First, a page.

Recently, a post by Sophia Chua-Rubenfeld called, “How to Study Like a Harvard Student” has been making the rounds on the blogging site Tumblr. Sophia Chua-Rubenfeld is both a Harvard and Yale Law graduate and the daughter of infamous “Battle Hymn of the Tiger Mother” author, Amy Chua. Studying for exams can sometimes be daunting, but if you pay attention, plan ahead, and study effectively, it will make a big difference in how confident you feel and how well you will perform. Read a paraphrased version of Sophia’s helpful tips below. You can find the original here.
1. Choose classes that genuinely interest you – that way studying won’t feel like such a drag.
2. Make friends. See steps 12, 23, 24.
3. Study less, but study better.
4. Avoid Autopilot Brain at all costs.
5. Vague is bad. Vague is a waste of your time.
6. Write it down.
7. Sometimes it can be rough, but buckle down and get it done.
Plan of Attack Phase I: Class
8. Show up to class. Everything will make a lot more sense that way, and you will save yourself a lot of time in the long run.
9. Take notes by hand. It is better for learning and retention and is less distracting than taking notes on a computer.
Phase II: Study Time
10. Get out of the library. The sheer fact of being in a library doesn’t fill you with knowledge. 8 hours of Facebooking in the library is still eight hours of Facebooking. Study without sacrificing your quality of life by quizzing yourself while still doing everyday tasks like eating or showering.
11. Do a little every day, but don’t let it be your whole day. “This afternoon, I will read a chapter of something and do half a problem set. Then, I will watch an episode of my favorite TV show and go to the gym” ALWAYS BEATS “Starting right now, I am going to read as much as I possibly can…oh wow, now it’s midnight, I’m on page five, and have done nothing for 6 hours.”
12. Give yourself incentive. There’s nothing worse than a gaping abyss of study time. If you know you’re going out in 6 hours, you’re more likely to get something done.
13. Self-care is important, but it can also be really tempting to take breaks when you really don’t need them. When you think about taking a break, try pushing through until you really need one.
Phase III: Assignments
14. Stop highlighting. Highlighting is supposed to keep you focused, but it’s actually a one-way ticket to Autopilot Brain. Write notes in the margins instead.
15. Do all your own work. You get nothing out of copying a problem set. If you don’t know how to solve the problem, attempt it anyways and review the answer key afterwards to help you understand what you did wrong.
16. Read as much as you can. No way around it. Stop trying to cheat with Sparknotes.
17. Be a smart reader, not a robot. Ask yourself: What is the author trying to prove? What is the logical progression of the argument? You can usually answer these questions by reading the introduction and conclusion of every chapter. Then, pick any two examples/anecdotes and commit them to memory (write them down). They will help you reconstruct the author’s argument later on.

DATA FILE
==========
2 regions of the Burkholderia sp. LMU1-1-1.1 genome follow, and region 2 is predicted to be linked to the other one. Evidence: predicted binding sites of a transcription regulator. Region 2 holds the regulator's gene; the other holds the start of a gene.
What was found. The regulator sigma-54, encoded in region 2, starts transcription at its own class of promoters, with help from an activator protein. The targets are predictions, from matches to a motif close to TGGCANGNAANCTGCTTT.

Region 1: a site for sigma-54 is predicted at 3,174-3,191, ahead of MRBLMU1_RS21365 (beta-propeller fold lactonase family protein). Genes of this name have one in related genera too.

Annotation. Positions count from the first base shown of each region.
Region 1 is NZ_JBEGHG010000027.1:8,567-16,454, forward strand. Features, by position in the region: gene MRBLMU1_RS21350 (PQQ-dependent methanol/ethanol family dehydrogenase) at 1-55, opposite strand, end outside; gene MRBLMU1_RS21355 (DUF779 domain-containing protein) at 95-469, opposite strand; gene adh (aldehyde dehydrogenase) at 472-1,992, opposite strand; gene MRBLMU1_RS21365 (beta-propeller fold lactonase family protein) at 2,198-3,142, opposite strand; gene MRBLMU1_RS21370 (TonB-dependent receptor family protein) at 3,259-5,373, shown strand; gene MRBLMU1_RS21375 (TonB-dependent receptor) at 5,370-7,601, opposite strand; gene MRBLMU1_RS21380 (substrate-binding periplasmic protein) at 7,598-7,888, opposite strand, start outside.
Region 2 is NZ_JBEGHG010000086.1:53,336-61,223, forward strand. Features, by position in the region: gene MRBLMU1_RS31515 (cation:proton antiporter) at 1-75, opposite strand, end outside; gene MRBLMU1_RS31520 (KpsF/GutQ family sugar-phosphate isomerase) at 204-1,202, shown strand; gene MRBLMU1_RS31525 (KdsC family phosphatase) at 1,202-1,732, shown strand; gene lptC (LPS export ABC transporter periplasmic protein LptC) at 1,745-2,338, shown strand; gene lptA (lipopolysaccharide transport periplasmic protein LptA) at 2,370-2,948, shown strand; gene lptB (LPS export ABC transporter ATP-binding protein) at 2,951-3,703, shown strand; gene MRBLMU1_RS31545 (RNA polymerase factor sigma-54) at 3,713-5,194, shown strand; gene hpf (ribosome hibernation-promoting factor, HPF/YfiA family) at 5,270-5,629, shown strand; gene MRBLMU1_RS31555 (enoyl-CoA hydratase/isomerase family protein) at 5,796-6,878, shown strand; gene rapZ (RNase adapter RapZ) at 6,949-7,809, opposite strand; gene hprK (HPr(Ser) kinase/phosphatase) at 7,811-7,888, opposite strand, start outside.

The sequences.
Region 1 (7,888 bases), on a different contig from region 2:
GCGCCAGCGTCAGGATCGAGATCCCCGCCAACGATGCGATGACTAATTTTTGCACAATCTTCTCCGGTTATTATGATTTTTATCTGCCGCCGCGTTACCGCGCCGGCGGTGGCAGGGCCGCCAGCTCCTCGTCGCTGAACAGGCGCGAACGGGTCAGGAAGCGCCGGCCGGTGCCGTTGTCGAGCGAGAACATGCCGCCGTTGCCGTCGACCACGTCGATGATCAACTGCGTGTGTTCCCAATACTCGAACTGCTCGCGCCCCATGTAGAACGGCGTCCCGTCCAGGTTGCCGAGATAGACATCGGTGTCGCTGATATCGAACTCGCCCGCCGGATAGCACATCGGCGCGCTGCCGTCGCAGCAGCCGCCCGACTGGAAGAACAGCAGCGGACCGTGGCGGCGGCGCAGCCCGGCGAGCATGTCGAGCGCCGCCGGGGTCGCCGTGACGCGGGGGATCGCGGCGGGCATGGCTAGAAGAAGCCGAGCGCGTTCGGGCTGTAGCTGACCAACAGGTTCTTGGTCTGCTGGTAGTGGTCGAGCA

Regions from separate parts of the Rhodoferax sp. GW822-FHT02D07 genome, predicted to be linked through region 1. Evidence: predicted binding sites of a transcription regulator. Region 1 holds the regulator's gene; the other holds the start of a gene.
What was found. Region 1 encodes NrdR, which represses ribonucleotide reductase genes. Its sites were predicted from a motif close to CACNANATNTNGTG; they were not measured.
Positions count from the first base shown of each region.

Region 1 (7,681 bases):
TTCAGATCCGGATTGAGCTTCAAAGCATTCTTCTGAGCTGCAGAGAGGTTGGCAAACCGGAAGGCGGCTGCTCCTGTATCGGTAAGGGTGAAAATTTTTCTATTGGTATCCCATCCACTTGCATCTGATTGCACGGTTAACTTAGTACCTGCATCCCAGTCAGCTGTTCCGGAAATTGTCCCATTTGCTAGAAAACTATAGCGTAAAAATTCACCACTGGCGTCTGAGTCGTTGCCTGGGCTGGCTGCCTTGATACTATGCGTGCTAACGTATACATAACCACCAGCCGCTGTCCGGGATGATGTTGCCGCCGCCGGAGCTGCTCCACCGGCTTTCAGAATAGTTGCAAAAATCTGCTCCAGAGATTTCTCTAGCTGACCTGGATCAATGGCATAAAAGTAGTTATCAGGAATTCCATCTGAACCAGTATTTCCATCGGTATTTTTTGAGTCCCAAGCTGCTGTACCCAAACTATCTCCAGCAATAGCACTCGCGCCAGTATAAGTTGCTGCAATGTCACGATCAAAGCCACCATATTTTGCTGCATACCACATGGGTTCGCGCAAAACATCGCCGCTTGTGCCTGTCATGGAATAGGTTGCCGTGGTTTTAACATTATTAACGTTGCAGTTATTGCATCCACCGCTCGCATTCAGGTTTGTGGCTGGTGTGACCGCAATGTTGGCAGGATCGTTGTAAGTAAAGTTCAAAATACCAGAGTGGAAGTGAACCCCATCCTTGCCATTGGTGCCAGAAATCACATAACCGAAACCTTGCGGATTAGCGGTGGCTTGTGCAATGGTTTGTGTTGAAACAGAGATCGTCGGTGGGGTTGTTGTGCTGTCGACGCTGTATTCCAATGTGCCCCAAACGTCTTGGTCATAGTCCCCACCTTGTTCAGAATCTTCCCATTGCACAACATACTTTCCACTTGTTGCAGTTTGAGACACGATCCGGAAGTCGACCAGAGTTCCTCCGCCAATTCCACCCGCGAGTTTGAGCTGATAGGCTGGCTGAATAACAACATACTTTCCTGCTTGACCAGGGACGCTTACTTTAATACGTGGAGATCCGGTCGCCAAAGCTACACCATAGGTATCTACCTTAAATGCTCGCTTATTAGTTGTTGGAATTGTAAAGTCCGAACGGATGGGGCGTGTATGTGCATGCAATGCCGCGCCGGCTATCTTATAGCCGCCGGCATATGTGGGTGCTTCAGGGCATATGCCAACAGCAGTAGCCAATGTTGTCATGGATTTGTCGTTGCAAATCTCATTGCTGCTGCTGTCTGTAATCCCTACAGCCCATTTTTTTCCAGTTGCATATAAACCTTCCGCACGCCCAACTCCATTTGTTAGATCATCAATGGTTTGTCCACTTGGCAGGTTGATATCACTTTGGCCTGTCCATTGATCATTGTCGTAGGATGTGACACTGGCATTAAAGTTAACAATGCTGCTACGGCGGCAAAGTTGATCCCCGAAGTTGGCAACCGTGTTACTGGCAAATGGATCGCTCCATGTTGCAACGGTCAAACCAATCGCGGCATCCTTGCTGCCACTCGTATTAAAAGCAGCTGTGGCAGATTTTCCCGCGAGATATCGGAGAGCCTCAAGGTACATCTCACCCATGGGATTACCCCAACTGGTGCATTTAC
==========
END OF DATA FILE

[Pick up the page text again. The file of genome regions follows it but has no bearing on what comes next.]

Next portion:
18. Don’t read everything, understand everything that you read. Better to have a deep understanding of a limited amount of material than to have a vague understanding of an entire course. Once again: Vague is bad. Vague is a waste of your time.
19. If you do not understand an assignment, go to office hours. Ask for help. It will also help you get to know your professors, which is important for any letters of recommendation you may need to seek in the future.
Phase IV: Reading Period (Review Week)
20. Once again: do not move into the library. Eat, sleep, and bathe.
21. If you don’t understand it, it will probably be on the exam. Review your textbooks, ask your classmates, go to office hours, or looking it up on the internet.
22. Do all the practice problems.
23. You will be required to memorize formulas, names and dates. To memorize effectively: Stop reading your list over and over again. Say it out loud, write it down. Have your friends quiz you, then return the favor.
24. Ask your friends to listen while you explain a difficult concept to them. This forces you to articulate your understanding. Remember, vague is bad.
25. Go for the big picture. Try to figure out where a specific concept fits into the course as a whole. This will help you tap into Big Themes – every class has Big Themes – which will streamline what you need to know. You can learn a million facts, but until you understand how they fit together, you’re missing the point.
Phase V: Exam Day
26. Crush exam. Get A.